Although this question is often asked by beginners, this kitesurfing blog also offers good reference information for every kitesurfer. Net as with kites there are many different kiteboards. Each with its own details that suit the kitesurfer's sailing style. After your kitesurfing lesson you will probably soon purchase your own kitesurf set at. Precisely because you want to get back on the water as soon as possible. We will help you with a kiteboard size chart below so that you know which kiteboard length suits you. We start with some explanation, but feel free to scroll directly to the overview.
Freeride twintip as a starting point
Twintip kiteboards are by far the most used kiteboards. As you can see, a twintip is a kiteboard that you can sail both to the left and to the right. So you don't have to get out of your foot straps if you want to change direction. You don't have to turn a twintip kiteboard if you want to change direction. A twintip therefore offers a lot of convenience compared to surf/wave style kitesurf boards and also a lot of freedom. That is why we take this type of kiteboard as a starting point. After all, 99% will start on a freeride twintip kiteboard. More information about twintip kiteboards can be found on our kiteboard page.
A freeride twin tip kiteboard is everyone's friend. For fun sessions to participate in whatever you feel like at that moment.
Rules of thumb what length kiteboard
- Your weight is a determining factor: the heavier you are, the bigger your kiteboard.
- A longer kiteboard helps you get started faster than a shorter kiteboard.
- When kitesurfing with a shorter and flatter kiteboard, the nose dives under water faster. This is especially the case with taller kite surfers with a kiteboard that is too short.
- The flatter and wider your kiteboard, the faster you get going and the faster your height is.
- With a flatter and wider kiteboard you walk faster.
- The wind is often stronger and more stable on the coast than on inland waters. That is why a slightly larger kiteboard is nicer on inland water. This prevents you from falling silent when the wind drops for a while.
- With larger fins, for example 5 cm. high, you have more grip on the water. This makes a kiteboard less playful, but can make all the difference to kitesurfing with little wind.
Tipping point rules of thumb for which length of kiteboard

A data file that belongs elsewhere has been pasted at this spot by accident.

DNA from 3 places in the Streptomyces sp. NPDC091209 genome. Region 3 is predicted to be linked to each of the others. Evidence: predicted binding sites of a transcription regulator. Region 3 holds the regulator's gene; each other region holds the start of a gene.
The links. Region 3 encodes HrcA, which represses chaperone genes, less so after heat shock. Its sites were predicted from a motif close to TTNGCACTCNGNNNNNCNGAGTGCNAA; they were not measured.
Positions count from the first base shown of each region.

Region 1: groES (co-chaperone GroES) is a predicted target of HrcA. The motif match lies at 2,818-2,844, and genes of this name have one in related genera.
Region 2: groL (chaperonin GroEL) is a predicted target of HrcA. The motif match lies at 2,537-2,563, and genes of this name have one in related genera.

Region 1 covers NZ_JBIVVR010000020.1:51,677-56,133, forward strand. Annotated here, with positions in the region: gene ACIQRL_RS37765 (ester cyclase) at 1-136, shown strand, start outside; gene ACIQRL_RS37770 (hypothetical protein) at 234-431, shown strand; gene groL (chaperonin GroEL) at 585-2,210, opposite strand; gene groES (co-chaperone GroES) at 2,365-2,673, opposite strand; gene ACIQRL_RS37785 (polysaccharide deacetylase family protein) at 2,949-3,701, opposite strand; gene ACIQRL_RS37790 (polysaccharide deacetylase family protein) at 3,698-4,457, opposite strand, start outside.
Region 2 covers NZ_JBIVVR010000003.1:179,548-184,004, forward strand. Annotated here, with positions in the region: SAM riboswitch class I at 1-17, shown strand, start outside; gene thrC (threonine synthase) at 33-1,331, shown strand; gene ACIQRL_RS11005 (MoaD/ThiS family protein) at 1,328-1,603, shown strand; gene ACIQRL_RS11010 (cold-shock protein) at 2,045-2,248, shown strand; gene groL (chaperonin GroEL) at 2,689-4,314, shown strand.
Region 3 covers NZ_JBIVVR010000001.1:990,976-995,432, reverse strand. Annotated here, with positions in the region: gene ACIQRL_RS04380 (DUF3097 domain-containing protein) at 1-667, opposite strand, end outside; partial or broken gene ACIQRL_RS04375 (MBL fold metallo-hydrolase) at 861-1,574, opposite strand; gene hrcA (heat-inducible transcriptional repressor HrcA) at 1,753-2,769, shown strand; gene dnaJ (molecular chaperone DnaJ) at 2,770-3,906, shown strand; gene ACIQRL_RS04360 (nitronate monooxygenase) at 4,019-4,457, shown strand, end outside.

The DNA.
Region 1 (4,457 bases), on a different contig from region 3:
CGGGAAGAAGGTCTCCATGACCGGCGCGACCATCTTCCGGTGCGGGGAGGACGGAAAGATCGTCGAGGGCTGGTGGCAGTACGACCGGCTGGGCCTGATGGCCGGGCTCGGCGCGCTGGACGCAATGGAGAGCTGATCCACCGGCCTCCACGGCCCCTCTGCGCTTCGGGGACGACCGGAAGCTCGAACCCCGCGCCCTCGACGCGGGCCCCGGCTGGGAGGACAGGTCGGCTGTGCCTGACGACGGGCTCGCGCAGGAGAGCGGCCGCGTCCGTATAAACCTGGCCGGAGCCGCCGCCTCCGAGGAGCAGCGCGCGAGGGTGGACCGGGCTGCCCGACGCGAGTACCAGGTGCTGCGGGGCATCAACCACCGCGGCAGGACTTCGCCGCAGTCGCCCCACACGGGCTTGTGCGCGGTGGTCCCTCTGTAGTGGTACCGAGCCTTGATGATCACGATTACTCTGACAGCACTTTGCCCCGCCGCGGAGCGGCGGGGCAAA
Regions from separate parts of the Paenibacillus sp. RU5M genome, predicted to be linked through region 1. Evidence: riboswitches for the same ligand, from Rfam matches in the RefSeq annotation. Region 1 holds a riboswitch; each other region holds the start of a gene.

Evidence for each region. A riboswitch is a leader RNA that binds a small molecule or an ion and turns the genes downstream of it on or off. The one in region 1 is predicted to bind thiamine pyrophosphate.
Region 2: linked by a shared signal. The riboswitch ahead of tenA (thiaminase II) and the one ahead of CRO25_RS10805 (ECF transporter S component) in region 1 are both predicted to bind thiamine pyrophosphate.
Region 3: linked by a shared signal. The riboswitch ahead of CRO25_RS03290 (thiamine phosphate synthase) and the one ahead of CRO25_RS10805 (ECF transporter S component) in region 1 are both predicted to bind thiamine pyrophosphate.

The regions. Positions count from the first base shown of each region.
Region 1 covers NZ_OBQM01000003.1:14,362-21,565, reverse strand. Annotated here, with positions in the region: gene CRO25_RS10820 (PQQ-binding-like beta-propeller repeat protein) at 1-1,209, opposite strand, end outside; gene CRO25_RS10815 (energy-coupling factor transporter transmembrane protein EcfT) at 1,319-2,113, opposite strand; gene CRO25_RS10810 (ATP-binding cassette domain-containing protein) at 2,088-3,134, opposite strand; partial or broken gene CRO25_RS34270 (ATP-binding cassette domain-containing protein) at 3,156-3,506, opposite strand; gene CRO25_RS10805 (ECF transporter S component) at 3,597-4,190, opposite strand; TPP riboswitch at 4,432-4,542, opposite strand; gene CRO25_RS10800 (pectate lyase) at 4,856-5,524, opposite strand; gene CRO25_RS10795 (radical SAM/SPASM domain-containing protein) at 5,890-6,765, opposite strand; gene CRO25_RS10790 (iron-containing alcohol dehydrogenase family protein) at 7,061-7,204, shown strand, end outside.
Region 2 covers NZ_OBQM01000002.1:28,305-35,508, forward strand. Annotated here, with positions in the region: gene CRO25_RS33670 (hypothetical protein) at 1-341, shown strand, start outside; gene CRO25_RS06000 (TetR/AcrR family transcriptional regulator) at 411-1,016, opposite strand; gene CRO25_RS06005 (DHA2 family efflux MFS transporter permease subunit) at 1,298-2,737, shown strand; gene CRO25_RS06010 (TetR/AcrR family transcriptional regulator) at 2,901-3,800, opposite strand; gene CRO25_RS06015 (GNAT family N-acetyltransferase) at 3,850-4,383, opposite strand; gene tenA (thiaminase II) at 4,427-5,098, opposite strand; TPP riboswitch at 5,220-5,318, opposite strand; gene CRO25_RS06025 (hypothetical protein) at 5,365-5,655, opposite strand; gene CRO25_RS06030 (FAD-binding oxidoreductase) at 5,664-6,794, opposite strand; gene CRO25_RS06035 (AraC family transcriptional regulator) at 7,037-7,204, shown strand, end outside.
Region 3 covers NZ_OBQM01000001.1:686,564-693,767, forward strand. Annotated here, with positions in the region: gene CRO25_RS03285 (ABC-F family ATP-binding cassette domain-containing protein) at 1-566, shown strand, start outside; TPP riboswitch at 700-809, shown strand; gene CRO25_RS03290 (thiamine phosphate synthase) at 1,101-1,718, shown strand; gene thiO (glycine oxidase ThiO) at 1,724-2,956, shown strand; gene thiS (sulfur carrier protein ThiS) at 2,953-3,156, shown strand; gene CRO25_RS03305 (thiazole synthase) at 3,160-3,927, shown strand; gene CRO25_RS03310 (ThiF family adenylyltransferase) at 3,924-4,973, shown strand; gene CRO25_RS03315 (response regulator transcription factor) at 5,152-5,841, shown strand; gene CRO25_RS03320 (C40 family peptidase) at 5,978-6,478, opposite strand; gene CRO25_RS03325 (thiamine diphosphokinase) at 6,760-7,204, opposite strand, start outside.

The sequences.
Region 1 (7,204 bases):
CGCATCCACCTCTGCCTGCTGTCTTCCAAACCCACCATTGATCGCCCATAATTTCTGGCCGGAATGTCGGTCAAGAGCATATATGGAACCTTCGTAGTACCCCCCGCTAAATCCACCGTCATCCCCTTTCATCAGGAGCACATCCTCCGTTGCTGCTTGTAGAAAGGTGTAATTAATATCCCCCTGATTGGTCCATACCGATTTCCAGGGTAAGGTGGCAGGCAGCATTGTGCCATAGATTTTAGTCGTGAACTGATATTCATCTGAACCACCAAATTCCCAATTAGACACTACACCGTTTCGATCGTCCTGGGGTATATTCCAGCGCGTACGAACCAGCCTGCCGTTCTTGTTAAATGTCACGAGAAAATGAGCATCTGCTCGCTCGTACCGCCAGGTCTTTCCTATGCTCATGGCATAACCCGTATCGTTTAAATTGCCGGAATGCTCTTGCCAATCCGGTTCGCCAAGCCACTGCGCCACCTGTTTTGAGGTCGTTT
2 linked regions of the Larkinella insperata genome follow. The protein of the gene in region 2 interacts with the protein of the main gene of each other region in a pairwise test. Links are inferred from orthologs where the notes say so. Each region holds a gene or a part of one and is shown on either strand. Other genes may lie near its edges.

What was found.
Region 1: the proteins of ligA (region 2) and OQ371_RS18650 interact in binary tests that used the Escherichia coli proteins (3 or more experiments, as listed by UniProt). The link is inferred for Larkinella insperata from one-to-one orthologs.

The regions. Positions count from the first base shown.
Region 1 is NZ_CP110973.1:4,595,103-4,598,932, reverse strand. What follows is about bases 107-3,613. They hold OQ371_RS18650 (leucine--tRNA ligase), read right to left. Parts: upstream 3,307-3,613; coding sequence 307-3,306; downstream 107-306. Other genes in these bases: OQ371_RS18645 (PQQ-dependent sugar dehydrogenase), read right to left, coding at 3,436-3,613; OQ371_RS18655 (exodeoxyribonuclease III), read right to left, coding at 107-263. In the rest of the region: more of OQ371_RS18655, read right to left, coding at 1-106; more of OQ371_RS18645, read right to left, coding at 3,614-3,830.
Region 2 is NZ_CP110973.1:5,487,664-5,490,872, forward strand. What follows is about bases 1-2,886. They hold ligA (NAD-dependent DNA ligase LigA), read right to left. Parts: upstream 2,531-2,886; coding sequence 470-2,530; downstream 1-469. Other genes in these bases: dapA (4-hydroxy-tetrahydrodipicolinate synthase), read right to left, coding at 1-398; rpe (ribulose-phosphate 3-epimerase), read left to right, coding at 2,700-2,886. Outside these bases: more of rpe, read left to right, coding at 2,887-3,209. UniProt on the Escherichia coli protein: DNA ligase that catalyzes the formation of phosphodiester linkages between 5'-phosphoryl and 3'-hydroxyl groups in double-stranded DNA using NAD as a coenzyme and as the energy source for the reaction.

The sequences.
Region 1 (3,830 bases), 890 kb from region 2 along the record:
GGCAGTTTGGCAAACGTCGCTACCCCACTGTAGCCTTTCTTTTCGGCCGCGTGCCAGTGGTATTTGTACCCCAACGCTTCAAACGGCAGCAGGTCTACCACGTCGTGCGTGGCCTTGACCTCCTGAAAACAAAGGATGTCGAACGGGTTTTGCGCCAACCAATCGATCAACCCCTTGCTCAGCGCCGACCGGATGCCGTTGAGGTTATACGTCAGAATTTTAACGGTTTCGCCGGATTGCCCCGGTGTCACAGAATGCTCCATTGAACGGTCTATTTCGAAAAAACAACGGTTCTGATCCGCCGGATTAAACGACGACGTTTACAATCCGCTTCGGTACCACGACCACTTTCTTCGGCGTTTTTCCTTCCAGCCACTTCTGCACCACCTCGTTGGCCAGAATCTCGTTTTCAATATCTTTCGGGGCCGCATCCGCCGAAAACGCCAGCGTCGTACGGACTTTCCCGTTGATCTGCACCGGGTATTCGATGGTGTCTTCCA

The mentioned rules of thumb also have a tipping point where they lose their benefits. For example when the wind is blowing harder. Then you can give less back pressure and slow down with a large and wide kiteboard. Now is the time to launch a smaller kite or grab a smaller kiteboard.
Size chart which length kiteboard
|Weight kite surfer (kg)||Length kiteboard (cm)||Width kiteboard (cm)|
|100 + kilo||144 + cm||46 cm|
|85-100 kilos||139 cm||41,5 cm|
|70-85 kilos||136 cm||41 cm|
|55-70 kilos||133 cm||40,5 cm|
|40-55 kilos||130 cm||39 cm|
Kiteboard ladies and children
Kite surfers with a smaller foot as well as ladies and children with a small foot size prefer a less wide kiteboard. This way they can also place the foot straps in such a way that the heel side is more against the edge of the kiteboard. This helps them to be able to put good pressure on the edges, but also to be able to make turns and kite surfing toeside. A ladies kiteboard and / or kiteboard for children is often more flexible than a normal kiteboard. With less weight and a smaller foot size, a flexible kiteboard is easier to control.
Foot strap adjustment is crucial
Incidentally, the correct adjustment of foot straps can make a world of difference when using the kiteboard. An improperly placed foot strap can even cause serious injuries. The adjustment of a kiteboard binding is also not universal. There are of course principles, but your own anatomy also plays an important role. In this article 'Foot straps kiteboard'we explain everything about it so that you can adjust your foot straps perfectly.
This width and length table is based on a beginner to intermediate level kite surfer with a standard freeride twintip kiteboard. Pay attention. This is a general and indicative overview.
You can find more about kiteboards, the different sailing styles and advice on which length of kiteboard suits them kiteboard page.